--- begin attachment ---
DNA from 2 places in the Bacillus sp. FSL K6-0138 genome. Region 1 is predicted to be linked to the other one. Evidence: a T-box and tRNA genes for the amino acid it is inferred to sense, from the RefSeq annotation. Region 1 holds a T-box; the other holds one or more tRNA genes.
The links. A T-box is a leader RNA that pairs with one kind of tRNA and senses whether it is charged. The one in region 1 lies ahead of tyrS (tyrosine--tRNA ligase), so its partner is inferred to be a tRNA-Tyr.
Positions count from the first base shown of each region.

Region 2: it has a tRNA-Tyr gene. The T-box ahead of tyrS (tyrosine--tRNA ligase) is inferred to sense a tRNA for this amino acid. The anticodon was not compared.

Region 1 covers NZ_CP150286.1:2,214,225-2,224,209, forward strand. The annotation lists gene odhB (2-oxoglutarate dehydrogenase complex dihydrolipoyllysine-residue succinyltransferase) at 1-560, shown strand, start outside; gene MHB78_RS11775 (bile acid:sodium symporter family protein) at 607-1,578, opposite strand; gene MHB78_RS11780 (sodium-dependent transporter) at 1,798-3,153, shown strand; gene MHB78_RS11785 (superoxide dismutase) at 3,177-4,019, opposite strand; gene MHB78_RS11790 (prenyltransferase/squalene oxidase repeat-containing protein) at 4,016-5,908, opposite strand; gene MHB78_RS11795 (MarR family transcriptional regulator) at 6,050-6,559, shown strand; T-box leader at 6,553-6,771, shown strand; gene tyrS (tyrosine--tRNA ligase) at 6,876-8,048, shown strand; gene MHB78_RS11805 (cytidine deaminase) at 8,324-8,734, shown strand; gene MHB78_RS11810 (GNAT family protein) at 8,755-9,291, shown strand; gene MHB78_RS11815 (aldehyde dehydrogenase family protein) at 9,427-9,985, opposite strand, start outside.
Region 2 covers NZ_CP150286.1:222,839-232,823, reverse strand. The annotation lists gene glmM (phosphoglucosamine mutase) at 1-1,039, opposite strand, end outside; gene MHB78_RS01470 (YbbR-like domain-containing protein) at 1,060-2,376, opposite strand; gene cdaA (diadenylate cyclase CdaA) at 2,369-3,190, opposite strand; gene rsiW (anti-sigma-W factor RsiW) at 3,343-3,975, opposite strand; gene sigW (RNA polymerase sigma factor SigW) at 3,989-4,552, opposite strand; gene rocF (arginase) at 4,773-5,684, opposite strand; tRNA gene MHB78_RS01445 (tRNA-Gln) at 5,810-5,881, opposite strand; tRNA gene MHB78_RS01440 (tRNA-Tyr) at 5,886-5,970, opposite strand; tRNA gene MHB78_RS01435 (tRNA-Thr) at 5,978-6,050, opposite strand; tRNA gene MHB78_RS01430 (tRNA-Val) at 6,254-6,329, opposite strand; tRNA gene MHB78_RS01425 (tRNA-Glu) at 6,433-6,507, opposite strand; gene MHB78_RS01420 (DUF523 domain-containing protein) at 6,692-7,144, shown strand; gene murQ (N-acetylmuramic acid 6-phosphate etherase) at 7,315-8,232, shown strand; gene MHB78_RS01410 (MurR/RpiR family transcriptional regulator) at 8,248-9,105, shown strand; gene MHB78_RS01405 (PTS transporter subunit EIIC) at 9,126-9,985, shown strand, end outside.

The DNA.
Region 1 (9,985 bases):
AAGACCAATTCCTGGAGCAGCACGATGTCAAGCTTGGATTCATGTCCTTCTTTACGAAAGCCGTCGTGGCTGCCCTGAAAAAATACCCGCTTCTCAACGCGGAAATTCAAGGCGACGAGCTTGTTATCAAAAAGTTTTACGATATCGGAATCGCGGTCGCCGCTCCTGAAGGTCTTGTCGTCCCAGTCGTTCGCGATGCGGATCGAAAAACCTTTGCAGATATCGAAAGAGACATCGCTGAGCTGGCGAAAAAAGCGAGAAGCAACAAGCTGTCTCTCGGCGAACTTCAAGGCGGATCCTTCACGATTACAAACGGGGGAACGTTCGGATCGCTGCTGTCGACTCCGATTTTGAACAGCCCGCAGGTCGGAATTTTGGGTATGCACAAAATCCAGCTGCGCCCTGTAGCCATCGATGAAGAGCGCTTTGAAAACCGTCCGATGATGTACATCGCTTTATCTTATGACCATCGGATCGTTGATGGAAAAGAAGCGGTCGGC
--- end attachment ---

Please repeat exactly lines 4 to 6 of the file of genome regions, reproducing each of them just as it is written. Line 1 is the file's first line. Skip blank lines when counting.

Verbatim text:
Region 2: it has a tRNA-Tyr gene. The T-box ahead of tyrS (tyrosine--tRNA ligase) is inferred to sense a tRNA for this amino acid. The anticodon was not compared.

Region 1 covers NZ_CP150286.1:2,214,225-2,224,209, forward strand. The annotation lists gene odhB (2-oxoglutarate dehydrogenase complex dihydrolipoyllysine-residue succinyltransferase) at 1-560, shown strand, start outside; gene MHB78_RS11775 (bile acid:sodium symporter family protein) at 607-1,578, opposite strand; gene MHB78_RS11780 (sodium-dependent transporter) at 1,798-3,153, shown strand; gene MHB78_RS11785 (superoxide dismutase) at 3,177-4,019, opposite strand; gene MHB78_RS11790 (prenyltransferase/squalene oxidase repeat-containing protein) at 4,016-5,908, opposite strand; gene MHB78_RS11795 (MarR family transcriptional regulator) at 6,050-6,559, shown strand; T-box leader at 6,553-6,771, shown strand; gene tyrS (tyrosine--tRNA ligase) at 6,876-8,048, shown strand; gene MHB78_RS11805 (cytidine deaminase) at 8,324-8,734, shown strand; gene MHB78_RS11810 (GNAT family protein) at 8,755-9,291, shown strand; gene MHB78_RS11815 (aldehyde dehydrogenase family protein) at 9,427-9,985, opposite strand, start outside.
Region 2 covers NZ_CP150286.1:222,839-232,823, reverse strand. The annotation lists gene glmM (phosphoglucosamine mutase) at 1-1,039, opposite strand, end outside; gene MHB78_RS01470 (YbbR-like domain-containing protein) at 1,060-2,376, opposite strand; gene cdaA (diadenylate cyclase CdaA) at 2,369-3,190, opposite strand; gene rsiW (anti-sigma-W factor RsiW) at 3,343-3,975, opposite strand; gene sigW (RNA polymerase sigma factor SigW) at 3,989-4,552, opposite strand; gene rocF (arginase) at 4,773-5,684, opposite strand; tRNA gene MHB78_RS01445 (tRNA-Gln) at 5,810-5,881, opposite strand; tRNA gene MHB78_RS01440 (tRNA-Tyr) at 5,886-5,970, opposite strand; tRNA gene MHB78_RS01435 (tRNA-Thr) at 5,978-6,050, opposite strand; tRNA gene MHB78_RS01430 (tRNA-Val) at 6,254-6,329, opposite strand; tRNA gene MHB78_RS01425 (tRNA-Glu) at 6,433-6,507, opposite strand; gene MHB78_RS01420 (DUF523 domain-containing protein) at 6,692-7,144, shown strand; gene murQ (N-acetylmuramic acid 6-phosphate etherase) at 7,315-8,232, shown strand; gene MHB78_RS01410 (MurR/RpiR family transcriptional regulator) at 8,248-9,105, shown strand; gene MHB78_RS01405 (PTS transporter subunit EIIC) at 9,126-9,985, shown strand, end outside.